This species is a component of commercial and artisanal fisheries in Kuwait. Total fisheries production has decreased by approximately 25% from the late 1980s to the mid 2000s (Al-Zaidan et al. 2013). Grandcourt et al. (2011) complied size frequency data for L. lentjan in the southern Gulf from commercial catches made off the coast of Emirate of Abu Dhabi in United Arab Emirates between September 2008 and August 2009. Biological data was collected from individuals purchased from commercial catches during the same time period. The mean age and size at sexual maturity for male L. lentjan was 1.8 years and 24.6 cm Lm and 2.4 years and 27.7 cm Lfor females. The ratio of males to females in the southern Gulf was estimated as 1 : 1.9 (M:F), though Grandcourt et al. (2011) noted the samples were significantly female biased. Grandcourt et al. (2011) estimated the natural, fishing and total mortality for L. lentjan to be 0.22 year-1, 0.22 year-1, and 0.44 year-1, respectively. The mean age and size at first capture was 0.78 years and 14.8 cm Lc50. Juvenile retention for Lethrinus lentjan was 36.8%. Grandcourt et al. (2011) concluded that Lethrinus lentjan is currently exploited sustainably due to L. lentjan estimated fishing mortality (0.22 year-1), which was considerably less than F0.1 (0.75). The fishing mortality was also lower than both biological reference points, target (FSB40 = 0.56) and limit (FSB30 = 0.73). Between 2001-2002, Paighambari and Daliri (2012) sampled shrimp trawl fisheries by-catch composition in the Bushehr province (Iranian waters). During the 2001 fishing season, 7.249 kg of Lethrinus lentjan were collected as by-catch, which comprised of 0.044% of the total catch, respectively. CPUE was determined to be 0.070 kg/h, respectively (Paighambari and Daliri 2012). Between 0-1 kg of Lethrinus lentjan were collected as by-catch from September 2010-January 2011 in Kuwait's shrimp trawl fishery, in which 100% were retained (Chen et al. 2013). Aggregate FAO RECOFI landings show an overall increasing trend from 2,024 tonnes in 2000 to 12,375 tonnes in 2011. A peak of 13,537 tonnes was collected in 2009. Landings from UAE show an increase. This species is considered under exploited in Qatar (MOE technical report 2010). Landings in Abu Dhabi have fluctuated between 93 and 170 mt per year between 2005 and 2012 (S. Hartman pers comm. 2013). This is a fast-growing, short-lived species with high natural mortality (Grandcourt et al. 2011). Aggregate global landings show an overall increasing trend from 2,180 in 2000 to 12,639 tonnes in 2011. A peak of 13,791 tonnes was collected in 2009.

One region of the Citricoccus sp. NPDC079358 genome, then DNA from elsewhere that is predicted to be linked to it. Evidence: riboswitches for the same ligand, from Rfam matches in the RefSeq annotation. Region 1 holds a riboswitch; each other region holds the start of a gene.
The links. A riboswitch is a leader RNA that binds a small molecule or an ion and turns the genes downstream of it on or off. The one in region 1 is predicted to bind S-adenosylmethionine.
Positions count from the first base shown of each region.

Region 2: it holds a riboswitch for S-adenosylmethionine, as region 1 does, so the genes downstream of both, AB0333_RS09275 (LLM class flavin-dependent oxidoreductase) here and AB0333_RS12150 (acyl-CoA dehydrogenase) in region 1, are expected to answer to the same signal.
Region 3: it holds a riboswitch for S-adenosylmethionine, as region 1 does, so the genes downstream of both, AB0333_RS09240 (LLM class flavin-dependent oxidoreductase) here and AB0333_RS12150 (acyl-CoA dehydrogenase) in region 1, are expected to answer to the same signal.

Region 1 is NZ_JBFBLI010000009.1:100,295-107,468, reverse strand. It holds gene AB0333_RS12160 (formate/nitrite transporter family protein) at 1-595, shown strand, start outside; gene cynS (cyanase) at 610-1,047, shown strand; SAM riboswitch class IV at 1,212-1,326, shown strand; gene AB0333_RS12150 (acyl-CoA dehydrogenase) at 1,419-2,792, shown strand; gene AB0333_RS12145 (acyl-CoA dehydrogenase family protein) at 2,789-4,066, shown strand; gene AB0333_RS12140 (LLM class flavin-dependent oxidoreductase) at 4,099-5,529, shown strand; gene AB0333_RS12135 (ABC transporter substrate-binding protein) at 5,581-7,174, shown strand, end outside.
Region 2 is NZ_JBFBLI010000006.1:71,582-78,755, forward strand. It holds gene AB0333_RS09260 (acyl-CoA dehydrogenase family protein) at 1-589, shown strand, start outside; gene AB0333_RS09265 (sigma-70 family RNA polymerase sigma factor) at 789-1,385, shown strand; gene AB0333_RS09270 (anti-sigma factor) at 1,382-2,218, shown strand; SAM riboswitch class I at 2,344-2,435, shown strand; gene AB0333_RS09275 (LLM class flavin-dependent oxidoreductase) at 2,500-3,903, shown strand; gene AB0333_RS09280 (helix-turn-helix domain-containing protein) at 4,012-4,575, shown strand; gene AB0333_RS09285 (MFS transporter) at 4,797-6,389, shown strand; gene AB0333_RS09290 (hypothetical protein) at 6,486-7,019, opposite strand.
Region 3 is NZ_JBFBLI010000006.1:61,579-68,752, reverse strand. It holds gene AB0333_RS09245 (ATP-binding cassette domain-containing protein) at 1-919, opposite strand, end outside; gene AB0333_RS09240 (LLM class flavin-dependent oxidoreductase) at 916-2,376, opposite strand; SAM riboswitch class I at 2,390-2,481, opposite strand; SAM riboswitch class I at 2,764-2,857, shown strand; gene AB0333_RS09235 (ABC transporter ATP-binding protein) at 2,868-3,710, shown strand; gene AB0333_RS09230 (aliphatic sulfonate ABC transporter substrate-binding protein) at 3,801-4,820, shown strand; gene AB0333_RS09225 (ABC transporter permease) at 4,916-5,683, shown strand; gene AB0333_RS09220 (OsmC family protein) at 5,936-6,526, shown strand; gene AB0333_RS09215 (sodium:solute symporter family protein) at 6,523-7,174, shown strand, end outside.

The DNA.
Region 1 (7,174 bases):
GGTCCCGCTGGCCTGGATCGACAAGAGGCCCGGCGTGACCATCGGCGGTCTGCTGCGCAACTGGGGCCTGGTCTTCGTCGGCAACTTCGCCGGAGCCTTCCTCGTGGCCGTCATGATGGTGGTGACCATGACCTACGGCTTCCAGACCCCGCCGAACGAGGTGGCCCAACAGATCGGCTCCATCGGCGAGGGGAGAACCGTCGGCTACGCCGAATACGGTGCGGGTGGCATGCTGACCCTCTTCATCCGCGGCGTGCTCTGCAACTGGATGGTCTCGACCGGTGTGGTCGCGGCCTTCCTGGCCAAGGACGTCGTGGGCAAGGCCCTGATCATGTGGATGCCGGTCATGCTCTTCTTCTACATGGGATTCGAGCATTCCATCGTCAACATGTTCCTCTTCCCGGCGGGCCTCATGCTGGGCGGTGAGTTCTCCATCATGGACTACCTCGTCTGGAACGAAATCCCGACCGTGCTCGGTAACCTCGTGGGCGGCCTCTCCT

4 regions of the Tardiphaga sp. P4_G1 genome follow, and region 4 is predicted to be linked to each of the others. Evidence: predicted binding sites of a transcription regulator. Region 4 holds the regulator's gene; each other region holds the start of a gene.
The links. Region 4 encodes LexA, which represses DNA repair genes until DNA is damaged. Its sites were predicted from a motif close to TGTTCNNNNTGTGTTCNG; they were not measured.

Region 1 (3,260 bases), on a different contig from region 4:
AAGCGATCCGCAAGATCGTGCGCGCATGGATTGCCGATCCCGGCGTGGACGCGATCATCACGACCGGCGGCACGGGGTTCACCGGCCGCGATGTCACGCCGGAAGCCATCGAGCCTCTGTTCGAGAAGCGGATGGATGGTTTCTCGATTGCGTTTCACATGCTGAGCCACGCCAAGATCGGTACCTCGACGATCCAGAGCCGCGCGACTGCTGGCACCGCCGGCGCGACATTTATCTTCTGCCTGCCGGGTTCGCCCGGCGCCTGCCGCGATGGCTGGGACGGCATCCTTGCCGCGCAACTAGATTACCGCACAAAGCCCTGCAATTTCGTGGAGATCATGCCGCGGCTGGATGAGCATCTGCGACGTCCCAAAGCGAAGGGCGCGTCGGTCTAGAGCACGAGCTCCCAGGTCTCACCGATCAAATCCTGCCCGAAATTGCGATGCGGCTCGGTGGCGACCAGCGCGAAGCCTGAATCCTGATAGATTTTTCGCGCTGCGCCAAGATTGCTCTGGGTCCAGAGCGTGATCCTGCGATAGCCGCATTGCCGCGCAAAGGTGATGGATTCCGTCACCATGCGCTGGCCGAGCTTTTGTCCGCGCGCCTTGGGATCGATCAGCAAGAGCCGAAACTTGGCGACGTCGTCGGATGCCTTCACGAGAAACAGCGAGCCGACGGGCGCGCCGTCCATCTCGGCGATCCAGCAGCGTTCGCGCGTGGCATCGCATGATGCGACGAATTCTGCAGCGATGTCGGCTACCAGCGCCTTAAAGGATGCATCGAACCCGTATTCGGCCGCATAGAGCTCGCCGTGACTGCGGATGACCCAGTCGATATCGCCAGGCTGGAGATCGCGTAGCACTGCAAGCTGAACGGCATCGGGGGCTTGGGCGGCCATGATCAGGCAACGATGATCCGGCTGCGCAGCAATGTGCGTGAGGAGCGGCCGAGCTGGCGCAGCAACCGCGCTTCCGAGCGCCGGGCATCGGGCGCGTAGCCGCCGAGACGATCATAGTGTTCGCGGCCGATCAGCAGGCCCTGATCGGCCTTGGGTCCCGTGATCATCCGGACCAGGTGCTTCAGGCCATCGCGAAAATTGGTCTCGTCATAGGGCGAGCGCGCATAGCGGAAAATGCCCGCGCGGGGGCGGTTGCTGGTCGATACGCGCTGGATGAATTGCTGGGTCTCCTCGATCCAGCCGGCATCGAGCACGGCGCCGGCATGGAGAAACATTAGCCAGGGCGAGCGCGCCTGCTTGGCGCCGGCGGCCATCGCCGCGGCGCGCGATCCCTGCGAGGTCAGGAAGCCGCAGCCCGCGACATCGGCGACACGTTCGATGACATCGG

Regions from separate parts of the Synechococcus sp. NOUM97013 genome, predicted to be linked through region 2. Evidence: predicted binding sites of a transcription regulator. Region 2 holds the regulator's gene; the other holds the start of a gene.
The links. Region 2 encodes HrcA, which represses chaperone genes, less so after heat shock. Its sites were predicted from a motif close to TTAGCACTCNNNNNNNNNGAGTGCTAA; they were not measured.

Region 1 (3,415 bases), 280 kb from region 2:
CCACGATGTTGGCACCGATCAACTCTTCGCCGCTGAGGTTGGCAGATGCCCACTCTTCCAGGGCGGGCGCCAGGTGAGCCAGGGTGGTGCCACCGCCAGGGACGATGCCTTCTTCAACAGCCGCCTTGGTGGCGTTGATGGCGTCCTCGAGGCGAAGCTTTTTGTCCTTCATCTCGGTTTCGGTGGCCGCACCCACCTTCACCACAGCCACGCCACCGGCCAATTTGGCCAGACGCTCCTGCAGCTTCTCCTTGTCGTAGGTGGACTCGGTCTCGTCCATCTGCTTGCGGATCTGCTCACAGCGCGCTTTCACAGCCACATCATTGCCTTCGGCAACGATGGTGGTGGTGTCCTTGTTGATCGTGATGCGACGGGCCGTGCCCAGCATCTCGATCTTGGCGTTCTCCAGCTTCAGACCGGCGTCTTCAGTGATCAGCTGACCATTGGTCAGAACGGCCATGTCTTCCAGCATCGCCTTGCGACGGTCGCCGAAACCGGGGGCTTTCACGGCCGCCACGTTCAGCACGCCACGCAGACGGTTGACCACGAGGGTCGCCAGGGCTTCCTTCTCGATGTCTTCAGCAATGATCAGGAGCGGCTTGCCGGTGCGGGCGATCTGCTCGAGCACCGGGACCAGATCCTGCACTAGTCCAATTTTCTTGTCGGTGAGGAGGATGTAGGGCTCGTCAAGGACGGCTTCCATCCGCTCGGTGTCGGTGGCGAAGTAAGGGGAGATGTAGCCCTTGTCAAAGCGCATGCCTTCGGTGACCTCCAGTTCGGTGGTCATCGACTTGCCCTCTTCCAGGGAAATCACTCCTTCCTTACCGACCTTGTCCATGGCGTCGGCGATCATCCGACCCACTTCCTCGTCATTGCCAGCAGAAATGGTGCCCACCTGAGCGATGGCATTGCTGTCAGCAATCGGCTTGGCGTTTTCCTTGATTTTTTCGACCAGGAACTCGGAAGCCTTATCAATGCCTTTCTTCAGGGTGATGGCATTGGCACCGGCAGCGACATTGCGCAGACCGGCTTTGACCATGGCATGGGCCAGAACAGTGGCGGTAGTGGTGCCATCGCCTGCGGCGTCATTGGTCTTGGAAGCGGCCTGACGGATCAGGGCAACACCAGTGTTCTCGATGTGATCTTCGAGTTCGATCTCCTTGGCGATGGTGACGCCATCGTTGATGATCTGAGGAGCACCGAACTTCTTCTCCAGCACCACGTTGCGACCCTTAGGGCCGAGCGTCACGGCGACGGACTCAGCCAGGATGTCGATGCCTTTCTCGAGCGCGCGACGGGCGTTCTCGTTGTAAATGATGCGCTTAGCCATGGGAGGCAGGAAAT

In Muttom, southwest India, this species was among the most frequently landed species in the late 1980s (Lazarus et al. 1994).